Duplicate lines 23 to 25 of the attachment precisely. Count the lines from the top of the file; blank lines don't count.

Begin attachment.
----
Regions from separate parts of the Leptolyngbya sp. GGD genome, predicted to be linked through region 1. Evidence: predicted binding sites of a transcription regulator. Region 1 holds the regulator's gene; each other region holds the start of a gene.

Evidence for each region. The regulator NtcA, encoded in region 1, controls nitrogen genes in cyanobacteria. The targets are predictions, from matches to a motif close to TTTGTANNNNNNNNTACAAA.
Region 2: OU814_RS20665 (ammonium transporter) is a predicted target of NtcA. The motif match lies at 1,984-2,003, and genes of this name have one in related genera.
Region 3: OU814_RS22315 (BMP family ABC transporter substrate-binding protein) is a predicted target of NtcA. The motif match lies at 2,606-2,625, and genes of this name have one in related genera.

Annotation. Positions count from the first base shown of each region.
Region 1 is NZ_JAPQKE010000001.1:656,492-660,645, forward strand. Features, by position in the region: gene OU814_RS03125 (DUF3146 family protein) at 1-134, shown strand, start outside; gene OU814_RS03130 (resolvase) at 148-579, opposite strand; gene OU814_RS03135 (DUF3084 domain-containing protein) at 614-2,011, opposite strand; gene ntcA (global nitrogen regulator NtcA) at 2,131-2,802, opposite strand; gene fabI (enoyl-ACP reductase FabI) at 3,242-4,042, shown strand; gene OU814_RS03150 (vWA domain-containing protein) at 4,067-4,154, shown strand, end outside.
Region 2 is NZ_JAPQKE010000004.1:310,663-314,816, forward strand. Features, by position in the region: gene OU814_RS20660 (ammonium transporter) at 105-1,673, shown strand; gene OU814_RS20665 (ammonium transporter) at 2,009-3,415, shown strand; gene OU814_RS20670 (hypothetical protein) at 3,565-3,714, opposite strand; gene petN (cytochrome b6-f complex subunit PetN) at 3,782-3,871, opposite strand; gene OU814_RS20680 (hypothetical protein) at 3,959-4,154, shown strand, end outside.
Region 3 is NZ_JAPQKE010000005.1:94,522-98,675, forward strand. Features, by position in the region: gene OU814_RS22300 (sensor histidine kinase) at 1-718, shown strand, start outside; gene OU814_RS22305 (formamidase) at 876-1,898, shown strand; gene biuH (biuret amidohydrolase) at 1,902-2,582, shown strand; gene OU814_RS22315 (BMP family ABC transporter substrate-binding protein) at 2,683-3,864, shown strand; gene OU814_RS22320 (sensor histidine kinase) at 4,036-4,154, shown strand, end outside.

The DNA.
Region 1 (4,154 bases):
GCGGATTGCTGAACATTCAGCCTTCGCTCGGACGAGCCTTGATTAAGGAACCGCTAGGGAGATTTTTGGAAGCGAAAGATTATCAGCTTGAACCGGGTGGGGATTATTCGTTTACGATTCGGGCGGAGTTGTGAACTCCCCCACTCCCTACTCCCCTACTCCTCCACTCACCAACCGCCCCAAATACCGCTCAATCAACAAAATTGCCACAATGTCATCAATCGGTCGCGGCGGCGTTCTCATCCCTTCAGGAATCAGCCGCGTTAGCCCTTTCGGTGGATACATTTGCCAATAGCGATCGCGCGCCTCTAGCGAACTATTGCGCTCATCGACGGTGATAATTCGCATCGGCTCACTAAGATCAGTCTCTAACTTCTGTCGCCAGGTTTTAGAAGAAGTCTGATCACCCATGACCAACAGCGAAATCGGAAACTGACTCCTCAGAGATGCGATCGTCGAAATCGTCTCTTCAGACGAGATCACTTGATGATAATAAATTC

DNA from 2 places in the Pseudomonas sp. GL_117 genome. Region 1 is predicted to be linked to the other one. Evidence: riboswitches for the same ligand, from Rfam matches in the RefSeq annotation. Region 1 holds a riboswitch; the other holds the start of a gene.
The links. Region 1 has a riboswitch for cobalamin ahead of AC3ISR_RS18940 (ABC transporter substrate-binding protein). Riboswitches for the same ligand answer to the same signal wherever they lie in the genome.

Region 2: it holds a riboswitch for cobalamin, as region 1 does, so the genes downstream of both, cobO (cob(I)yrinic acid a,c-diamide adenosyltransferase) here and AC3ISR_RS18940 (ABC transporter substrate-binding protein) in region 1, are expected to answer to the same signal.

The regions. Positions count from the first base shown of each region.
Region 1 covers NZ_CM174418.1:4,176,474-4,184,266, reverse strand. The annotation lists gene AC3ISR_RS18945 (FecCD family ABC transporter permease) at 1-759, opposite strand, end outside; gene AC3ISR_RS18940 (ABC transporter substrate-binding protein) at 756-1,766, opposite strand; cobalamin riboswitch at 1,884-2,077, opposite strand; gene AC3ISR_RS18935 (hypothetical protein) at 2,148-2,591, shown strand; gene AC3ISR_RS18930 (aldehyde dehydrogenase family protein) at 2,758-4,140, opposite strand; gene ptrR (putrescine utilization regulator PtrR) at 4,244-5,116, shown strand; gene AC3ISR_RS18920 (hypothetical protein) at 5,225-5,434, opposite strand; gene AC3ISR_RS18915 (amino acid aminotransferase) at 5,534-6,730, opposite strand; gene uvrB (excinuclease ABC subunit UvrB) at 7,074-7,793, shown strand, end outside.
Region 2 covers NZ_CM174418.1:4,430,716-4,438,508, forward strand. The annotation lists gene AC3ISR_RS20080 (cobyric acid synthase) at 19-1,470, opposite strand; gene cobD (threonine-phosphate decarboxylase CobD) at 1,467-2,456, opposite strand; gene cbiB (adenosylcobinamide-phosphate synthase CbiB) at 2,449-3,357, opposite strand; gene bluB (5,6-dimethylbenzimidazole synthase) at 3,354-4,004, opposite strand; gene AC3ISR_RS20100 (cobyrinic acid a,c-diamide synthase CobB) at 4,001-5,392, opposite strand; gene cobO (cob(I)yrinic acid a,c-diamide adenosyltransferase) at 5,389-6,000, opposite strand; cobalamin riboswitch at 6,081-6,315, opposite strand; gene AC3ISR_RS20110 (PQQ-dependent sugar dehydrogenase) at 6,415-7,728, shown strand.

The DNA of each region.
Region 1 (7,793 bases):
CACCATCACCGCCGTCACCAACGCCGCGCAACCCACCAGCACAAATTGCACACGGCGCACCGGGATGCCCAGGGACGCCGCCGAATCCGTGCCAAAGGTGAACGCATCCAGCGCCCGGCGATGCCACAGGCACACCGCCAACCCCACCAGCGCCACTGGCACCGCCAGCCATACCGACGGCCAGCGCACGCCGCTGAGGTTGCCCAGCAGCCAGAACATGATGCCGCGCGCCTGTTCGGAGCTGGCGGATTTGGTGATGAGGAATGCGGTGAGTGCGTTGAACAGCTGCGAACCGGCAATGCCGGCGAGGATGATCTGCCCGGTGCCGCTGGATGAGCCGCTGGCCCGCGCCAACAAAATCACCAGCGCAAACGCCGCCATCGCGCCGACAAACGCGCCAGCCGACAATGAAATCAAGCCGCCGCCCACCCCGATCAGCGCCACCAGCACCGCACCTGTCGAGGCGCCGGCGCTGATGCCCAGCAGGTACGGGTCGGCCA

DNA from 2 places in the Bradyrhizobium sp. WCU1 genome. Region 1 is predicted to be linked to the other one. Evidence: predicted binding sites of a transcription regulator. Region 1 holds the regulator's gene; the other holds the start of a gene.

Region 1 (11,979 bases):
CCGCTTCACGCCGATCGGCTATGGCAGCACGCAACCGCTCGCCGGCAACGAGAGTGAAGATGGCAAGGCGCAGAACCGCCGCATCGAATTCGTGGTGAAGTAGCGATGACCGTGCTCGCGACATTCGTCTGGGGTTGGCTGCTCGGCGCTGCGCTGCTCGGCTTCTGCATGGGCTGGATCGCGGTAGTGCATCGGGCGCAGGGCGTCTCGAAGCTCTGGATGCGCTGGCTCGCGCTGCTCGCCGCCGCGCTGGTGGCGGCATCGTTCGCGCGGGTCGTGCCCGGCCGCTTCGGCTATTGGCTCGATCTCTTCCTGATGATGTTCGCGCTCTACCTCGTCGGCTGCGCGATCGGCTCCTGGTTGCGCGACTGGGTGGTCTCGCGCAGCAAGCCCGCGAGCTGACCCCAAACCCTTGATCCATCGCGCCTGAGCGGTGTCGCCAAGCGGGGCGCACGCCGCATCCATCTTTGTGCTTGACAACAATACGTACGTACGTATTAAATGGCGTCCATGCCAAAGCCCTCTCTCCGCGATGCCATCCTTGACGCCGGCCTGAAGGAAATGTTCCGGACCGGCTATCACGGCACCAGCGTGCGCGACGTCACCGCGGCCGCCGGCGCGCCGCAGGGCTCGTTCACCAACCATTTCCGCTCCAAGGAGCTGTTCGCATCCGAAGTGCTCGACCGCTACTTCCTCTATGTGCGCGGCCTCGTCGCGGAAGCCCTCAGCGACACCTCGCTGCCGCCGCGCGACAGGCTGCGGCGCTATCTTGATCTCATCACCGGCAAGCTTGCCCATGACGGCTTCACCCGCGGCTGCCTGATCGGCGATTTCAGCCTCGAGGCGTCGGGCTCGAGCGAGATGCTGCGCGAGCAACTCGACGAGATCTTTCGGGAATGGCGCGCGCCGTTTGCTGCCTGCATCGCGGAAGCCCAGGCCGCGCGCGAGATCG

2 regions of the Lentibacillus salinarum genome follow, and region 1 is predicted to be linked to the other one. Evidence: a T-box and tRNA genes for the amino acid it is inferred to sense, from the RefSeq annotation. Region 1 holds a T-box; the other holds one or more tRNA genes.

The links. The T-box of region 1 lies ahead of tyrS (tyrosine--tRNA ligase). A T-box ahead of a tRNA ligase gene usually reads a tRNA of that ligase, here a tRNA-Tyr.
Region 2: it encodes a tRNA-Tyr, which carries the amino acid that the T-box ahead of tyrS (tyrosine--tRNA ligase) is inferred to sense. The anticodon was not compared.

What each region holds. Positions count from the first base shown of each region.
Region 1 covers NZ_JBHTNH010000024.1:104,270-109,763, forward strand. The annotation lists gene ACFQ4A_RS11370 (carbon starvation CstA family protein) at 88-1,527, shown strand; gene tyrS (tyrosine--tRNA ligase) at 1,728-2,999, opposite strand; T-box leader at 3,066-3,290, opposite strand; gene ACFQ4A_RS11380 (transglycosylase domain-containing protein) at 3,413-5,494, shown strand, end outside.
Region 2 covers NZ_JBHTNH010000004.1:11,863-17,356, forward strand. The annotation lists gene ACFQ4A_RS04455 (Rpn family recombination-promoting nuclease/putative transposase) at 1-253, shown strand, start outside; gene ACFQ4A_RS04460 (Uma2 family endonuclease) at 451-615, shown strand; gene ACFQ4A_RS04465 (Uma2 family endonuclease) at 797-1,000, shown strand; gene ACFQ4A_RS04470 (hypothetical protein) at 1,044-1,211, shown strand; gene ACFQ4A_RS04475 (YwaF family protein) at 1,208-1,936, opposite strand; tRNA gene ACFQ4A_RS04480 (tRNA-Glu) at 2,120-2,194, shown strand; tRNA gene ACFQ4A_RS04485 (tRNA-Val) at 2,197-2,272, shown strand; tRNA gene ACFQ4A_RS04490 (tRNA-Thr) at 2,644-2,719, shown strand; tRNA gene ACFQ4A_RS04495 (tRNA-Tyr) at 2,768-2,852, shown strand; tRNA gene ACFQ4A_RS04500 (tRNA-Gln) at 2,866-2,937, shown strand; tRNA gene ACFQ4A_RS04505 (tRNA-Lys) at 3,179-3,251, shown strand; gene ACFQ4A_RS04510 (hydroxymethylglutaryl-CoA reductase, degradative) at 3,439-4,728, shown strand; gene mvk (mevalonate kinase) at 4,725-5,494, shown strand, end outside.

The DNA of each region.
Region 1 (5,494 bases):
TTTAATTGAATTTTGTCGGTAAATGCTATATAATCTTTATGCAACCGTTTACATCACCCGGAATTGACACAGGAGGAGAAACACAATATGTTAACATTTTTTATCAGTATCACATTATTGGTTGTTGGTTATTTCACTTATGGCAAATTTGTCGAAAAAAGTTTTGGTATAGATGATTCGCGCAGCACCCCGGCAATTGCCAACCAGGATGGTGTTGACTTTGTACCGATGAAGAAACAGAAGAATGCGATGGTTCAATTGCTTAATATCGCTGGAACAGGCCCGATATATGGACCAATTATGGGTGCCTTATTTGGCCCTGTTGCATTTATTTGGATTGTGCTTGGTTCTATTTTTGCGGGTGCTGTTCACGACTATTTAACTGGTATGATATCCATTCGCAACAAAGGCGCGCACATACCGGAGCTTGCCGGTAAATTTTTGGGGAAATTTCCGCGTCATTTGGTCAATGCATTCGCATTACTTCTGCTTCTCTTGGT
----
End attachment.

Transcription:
CCGCTTCACGCCGATCGGCTATGGCAGCACGCAACCGCTCGCCGGCAACGAGAGTGAAGATGGCAAGGCGCAGAACCGCCGCATCGAATTCGTGGTGAAGTAGCGATGACCGTGCTCGCGACATTCGTCTGGGGTTGGCTGCTCGGCGCTGCGCTGCTCGGCTTCTGCATGGGCTGGATCGCGGTAGTGCATCGGGCGCAGGGCGTCTCGAAGCTCTGGATGCGCTGGCTCGCGCTGCTCGCCGCCGCGCTGGTGGCGGCATCGTTCGCGCGGGTCGTGCCCGGCCGCTTCGGCTATTGGCTCGATCTCTTCCTGATGATGTTCGCGCTCTACCTCGTCGGCTGCGCGATCGGCTCCTGGTTGCGCGACTGGGTGGTCTCGCGCAGCAAGCCCGCGAGCTGACCCCAAACCCTTGATCCATCGCGCCTGAGCGGTGTCGCCAAGCGGGGCGCACGCCGCATCCATCTTTGTGCTTGACAACAATACGTACGTACGTATTAAATGGCGTCCATGCCAAAGCCCTCTCTCCGCGATGCCATCCTTGACGCCGGCCTGAAGGAAATGTTCCGGACCGGCTATCACGGCACCAGCGTGCGCGACGTCACCGCGGCCGCCGGCGCGCCGCAGGGCTCGTTCACCAACCATTTCCGCTCCAAGGAGCTGTTCGCATCCGAAGTGCTCGACCGCTACTTCCTCTATGTGCGCGGCCTCGTCGCGGAAGCCCTCAGCGACACCTCGCTGCCGCCGCGCGACAGGCTGCGGCGCTATCTTGATCTCATCACCGGCAAGCTTGCCCATGACGGCTTCACCCGCGGCTGCCTGATCGGCGATTTCAGCCTCGAGGCGTCGGGCTCGAGCGAGATGCTGCGCGAGCAACTCGACGAGATCTTTCGGGAATGGCGCGCGCCGTTTGCTGCCTGCATCGCGGAAGCCCAGGCCGCGCGCGAGATCG

2 regions of the Lentibacillus salinarum genome follow, and region 1 is predicted to be linked to the other one. Evidence: a T-box and tRNA genes for the amino acid it is inferred to sense, from the RefSeq annotation. Region 1 holds a T-box; the other holds one or more tRNA genes.

The links. The T-box of region 1 lies ahead of tyrS (tyrosine--tRNA ligase). A T-box ahead of a tRNA ligase gene usually reads a tRNA of that ligase, here a tRNA-Tyr.